It’s almost hard to believe that the Teenage Mutant Ninja Turtles franchise has been around as long as it has. In 1984, when the Turtles had their birth in what was intended to be a one-off comic book satirizing popular comic-book tropes of the day, Sean Astin was 13 years old. Now, decades later, Astin has found himself taking on the role of one of the Turtles himself, in Nickelodeon’s reboot of Teenage Mutant Ninja Turtles, premiering tomorrow, Sept. 29 at 11am ET/PT. I spoke with Astin about the new 26-episode series, its place in the Turtles canon, his mom and yes, a little about The Hobbit movie that reunites a number of his former castmates.
Channel Guide Magazine: We’re on the advent of the premiere. How does the series look, to you?
Sean Astin: We’ve seen the pilot episode, and sequences from other episodes. It looks fantastic. I had every expectation that it was going to look great, because we knew from seeing little sketches and so forth that the look they were going for was a hybrid between the darker, more subtle, dramatic style or tone that you’d have from the comic books. And then, combined with a mood — which is appropriate — with a more colorful, Saturday-morning-cartoon feel. And I think it traverses that pretty well.
CGM: Did you grow up with the Turtles? Was this in any way a nostalgia trip for you?
SA: I knew, certainly, the basic premise and the characters — that they’re all named after Renaissance painters, which I thought was cool back in the day. I was too old for it, really, to follow it closely, but I had siblings who had the lunchbox and the sleeping bag, and the toys, and the costumes. You know — all of that stuff.
CGM: You’re playing the character of Raphael this time out. Is there a challenge in taking on a role that’s so established — particularly when all you have to work with is your voice?
SA: You know, I will say this — I was aware of the difference. But I didn’t feel as though there was a threshold I wasn’t meeting. I felt like, ‘Ooh, that was a cool way to do it, and this will be a cool different way to do it.’ The iconography of the Turtles is more about the look of them than the sound of them, in my mind. I know there’s an audience out there — they know exactly what it sounds like, and those of us who weren’t a part of it may sound different, but — I was aware of the fact that Rob [Paulsen] had played the part and I’m sitting next to him and now I’m doing his part. I was a little anxious about that, but he was very supportive and laughed at stuff that I was doing. He’s complimenting everybody, so I just felt after a few minutes, it’s like, OK — we’re doing our thing.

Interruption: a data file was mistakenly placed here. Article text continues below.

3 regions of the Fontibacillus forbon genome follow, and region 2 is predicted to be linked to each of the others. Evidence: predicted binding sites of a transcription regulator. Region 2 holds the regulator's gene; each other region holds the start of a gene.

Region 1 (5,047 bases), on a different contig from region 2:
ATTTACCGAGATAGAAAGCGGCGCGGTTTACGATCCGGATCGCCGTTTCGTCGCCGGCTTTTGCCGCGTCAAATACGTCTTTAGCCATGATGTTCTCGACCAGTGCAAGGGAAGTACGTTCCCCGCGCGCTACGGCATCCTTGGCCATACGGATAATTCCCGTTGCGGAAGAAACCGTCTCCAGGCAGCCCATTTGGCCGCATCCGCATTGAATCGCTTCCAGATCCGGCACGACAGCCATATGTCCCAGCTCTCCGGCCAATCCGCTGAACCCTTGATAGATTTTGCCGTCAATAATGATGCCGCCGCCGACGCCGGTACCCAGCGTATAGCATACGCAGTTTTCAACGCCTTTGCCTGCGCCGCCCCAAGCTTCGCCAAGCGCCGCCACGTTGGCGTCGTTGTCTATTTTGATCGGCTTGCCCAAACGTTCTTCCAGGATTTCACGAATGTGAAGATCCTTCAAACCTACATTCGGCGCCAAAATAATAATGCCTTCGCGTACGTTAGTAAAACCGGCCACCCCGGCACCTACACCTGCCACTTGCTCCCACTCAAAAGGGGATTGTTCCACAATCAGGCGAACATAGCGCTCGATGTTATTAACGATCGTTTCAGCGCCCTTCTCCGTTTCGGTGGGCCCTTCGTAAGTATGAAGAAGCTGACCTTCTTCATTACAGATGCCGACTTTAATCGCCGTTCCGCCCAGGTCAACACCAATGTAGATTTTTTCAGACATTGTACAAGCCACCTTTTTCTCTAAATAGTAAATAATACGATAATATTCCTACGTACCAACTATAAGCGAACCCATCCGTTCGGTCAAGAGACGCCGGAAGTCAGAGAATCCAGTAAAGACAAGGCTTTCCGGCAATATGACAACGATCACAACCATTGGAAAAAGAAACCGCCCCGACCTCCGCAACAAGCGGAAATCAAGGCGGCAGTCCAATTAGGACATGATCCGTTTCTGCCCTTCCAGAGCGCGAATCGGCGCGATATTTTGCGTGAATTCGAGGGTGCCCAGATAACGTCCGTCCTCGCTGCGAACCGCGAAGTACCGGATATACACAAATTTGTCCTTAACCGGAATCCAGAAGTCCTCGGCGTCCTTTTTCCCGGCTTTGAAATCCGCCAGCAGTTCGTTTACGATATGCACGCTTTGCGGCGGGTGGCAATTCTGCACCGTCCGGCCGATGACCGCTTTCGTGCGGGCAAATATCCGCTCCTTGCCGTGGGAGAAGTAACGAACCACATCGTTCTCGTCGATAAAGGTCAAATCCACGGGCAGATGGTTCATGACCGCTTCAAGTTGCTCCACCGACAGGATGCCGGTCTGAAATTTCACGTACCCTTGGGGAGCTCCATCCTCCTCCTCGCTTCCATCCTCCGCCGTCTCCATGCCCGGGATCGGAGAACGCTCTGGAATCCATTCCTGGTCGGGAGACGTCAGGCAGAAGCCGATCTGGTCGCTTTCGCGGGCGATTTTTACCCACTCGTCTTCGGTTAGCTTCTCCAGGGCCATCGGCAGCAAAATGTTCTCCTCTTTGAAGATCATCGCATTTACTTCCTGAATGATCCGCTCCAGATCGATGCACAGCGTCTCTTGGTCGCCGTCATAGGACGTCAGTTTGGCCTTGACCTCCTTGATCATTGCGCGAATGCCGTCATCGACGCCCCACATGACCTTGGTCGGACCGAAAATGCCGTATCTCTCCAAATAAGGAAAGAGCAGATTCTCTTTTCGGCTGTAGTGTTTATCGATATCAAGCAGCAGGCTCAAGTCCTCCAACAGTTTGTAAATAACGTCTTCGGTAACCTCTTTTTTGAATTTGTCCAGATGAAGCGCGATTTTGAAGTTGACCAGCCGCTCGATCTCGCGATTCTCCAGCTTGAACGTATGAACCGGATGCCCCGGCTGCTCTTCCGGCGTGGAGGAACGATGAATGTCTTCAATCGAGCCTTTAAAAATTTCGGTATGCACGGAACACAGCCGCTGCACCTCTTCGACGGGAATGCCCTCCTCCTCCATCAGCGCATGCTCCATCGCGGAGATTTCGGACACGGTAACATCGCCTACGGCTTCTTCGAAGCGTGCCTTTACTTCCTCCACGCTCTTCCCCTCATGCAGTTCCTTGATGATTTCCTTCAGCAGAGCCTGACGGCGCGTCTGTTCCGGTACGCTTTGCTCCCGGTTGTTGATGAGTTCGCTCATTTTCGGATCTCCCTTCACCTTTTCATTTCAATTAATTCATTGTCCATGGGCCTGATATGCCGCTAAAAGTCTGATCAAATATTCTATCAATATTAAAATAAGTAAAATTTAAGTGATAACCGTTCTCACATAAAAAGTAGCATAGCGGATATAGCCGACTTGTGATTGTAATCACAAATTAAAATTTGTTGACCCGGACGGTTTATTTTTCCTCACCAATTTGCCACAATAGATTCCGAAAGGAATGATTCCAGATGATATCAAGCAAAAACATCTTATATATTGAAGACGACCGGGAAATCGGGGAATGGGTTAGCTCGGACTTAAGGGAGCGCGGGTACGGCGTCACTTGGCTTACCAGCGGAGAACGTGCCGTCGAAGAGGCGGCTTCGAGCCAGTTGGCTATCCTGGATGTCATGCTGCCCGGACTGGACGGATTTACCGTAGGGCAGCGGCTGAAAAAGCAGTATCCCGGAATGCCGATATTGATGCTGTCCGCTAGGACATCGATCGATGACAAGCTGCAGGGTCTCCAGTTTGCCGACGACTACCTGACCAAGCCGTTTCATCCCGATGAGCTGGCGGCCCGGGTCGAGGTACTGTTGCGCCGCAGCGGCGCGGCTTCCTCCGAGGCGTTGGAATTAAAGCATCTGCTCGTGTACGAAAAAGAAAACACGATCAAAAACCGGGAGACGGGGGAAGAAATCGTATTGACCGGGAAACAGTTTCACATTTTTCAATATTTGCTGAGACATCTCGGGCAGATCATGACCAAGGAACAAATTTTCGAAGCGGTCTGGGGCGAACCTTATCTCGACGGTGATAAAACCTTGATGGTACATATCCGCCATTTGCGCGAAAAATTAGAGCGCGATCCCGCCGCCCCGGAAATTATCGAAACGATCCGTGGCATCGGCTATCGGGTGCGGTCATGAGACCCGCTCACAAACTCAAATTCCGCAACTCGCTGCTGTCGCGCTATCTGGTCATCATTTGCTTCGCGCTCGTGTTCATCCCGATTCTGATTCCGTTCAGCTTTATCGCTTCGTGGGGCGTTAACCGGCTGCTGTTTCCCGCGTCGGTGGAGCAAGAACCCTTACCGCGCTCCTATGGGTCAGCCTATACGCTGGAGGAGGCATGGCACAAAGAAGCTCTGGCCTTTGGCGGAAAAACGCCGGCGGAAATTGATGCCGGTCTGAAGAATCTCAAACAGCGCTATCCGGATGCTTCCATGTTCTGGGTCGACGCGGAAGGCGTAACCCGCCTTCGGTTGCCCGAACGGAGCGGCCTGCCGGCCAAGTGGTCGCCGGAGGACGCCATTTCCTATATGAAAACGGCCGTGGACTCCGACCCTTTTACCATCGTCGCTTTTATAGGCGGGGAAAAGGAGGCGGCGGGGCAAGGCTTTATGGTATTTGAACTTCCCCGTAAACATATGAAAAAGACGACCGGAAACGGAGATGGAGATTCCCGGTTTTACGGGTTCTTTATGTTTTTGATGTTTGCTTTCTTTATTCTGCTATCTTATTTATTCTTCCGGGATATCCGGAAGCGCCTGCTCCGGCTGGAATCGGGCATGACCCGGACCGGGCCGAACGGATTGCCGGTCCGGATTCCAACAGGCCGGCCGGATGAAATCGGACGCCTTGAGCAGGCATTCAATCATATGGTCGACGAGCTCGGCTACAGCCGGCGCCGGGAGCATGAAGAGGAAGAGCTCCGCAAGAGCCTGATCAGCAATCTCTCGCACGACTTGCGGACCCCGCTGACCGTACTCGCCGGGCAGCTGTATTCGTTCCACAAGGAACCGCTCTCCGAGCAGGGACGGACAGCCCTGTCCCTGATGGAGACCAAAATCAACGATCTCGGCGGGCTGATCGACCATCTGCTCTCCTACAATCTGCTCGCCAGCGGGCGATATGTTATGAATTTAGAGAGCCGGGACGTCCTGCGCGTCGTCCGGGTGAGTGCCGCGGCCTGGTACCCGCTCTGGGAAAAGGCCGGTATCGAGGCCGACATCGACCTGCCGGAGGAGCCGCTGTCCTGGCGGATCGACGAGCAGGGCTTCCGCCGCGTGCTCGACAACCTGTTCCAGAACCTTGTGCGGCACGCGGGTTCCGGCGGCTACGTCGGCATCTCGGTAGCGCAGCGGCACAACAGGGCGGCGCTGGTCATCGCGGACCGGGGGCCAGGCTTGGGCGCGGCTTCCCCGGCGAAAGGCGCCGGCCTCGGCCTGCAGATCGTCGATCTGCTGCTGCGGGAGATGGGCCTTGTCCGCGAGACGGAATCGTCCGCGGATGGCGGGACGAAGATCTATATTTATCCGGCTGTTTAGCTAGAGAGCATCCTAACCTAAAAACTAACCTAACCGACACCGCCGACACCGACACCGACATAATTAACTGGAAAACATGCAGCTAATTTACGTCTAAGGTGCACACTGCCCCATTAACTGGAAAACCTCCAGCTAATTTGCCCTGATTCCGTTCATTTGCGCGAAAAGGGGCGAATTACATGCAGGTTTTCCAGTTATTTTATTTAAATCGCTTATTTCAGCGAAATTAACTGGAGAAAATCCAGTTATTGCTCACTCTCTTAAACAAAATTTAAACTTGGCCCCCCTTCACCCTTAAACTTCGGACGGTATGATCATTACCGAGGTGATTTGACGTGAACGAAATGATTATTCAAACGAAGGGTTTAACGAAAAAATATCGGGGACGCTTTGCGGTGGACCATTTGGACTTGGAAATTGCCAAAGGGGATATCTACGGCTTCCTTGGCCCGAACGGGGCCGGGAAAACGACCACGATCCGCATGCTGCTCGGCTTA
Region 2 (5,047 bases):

CGM: This franchise has been around for a lot of years, now. How is this series different from the other versions that have preceded it?
SA: The show is being made by fans of the originals, from the comic books through the TV shows, and the live-action films. I was never a big fan of the live-action things — even when I look at them now, they’re so campy that I don’t get behind them — but particularly the comic books. I love the look of the comic books, even though they kind of satire the genre. But you can’t successfully satirize something you don’t also love on some level, or have an appreciation for. So I kind of get that. The look is now CG, where they never had that before, and the shading, the colors — like if you pop out of a manhole and you look down the street, and you freeze-frame, just the way that it’s drawn is so detailed and it’s got such rich layers in it. Just where the buildings are, and where the shafts of light come through the buildings, or the graffiti that’s on a building way in the background. There’s just a real attention to detail that I think is even richer than before. And things like the fight sequences are so meticulously researched — the moves that they do, and the sense of weight that the characters have. You know, like if somebody jumps off a table in a lot of cartoons, they just kind of pause on the top of the ground. But this one, you feel the weight of the Turtles — wham! — and then for a leg sweep or a flip, or a punch, or those kinds of things, it feels realistic. It feels like a movie. … It feels cinematic. And yet some of it is just goofy funny. … The fans of the original will like it. There’s no doubt in my mind.
CGM: I’m going to switch gears and ask you how your mom [actor Patty Duke] is doing. How is she these days?
She’s hanging in there. She’s had her health challenges, but I talked to her the other day and she was in great spirits. You know she’s OK if she’s talking about work, and she’s talking about what her next thing might be. … So she’s doing great, thank you for asking.
CGM: I have to ask about the film The Hobbit: An Unexpected Journey that’s reunited so many of your old castmates. Did you get to visit the set in New Zealand? Are you feeling a little left out of all of that this time around?
Well, I have not been a part of that experience at all, and it’s a little bittersweet, I suppose, as it gets closer, but I’ve also — when they put out a trailer or something, I’m always checking it out that day. The last one was last week, and it looks great, so I expect it to be hugely successful. I’ll enjoy it, even if it’s from afar.
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